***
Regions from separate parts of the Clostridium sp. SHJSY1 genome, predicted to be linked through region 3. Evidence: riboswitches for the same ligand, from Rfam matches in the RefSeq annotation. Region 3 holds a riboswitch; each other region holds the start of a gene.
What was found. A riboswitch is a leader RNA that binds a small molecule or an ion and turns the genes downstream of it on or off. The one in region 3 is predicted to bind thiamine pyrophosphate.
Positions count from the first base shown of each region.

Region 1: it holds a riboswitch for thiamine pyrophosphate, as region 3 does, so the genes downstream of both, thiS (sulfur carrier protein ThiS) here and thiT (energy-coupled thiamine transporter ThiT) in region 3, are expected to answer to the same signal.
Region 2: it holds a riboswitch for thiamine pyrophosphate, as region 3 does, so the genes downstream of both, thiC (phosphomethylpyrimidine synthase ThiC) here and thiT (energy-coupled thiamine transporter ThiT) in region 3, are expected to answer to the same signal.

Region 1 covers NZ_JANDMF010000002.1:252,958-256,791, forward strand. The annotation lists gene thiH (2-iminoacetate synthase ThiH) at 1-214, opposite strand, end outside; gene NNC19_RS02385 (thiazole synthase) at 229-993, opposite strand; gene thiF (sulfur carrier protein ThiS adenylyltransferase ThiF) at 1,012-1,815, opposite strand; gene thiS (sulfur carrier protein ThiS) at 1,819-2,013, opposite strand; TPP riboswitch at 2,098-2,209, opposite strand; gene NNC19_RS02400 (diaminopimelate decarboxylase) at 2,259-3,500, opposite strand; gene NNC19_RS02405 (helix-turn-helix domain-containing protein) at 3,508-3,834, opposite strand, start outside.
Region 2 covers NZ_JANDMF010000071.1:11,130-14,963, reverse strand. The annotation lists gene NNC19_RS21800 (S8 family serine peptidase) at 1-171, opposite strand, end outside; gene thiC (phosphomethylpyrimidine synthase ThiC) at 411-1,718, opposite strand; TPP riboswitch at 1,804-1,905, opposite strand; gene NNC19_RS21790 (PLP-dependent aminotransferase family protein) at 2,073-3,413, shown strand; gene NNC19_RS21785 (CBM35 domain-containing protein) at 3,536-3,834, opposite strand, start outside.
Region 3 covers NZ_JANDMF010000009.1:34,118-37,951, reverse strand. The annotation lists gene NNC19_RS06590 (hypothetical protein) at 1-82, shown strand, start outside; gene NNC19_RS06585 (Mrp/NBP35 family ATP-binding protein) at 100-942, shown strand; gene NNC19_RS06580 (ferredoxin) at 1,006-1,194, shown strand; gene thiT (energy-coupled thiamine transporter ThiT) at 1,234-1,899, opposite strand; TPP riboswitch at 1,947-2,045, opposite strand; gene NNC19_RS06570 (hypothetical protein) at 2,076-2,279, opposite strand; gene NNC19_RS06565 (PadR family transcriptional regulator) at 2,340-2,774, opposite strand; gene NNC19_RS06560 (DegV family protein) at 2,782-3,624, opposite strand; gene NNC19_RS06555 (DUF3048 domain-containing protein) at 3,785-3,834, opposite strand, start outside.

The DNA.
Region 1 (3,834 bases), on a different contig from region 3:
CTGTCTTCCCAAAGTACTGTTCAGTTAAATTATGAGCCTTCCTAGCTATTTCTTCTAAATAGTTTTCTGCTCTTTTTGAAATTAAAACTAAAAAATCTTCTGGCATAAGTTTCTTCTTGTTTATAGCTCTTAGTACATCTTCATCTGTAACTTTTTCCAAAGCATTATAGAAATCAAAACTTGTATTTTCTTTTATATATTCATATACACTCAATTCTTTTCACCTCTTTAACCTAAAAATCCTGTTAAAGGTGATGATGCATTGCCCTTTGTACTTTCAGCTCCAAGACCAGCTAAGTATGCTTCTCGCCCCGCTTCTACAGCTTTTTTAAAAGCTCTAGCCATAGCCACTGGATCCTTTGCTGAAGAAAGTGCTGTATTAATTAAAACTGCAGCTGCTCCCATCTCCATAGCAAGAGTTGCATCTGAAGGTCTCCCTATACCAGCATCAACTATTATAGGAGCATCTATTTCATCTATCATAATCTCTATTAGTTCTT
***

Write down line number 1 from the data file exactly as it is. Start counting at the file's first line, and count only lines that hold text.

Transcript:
Regions from separate parts of the Clostridium sp. SHJSY1 genome, predicted to be linked through region 3. Evidence: riboswitches for the same ligand, from Rfam matches in the RefSeq annotation. Region 3 holds a riboswitch; each other region holds the start of a gene.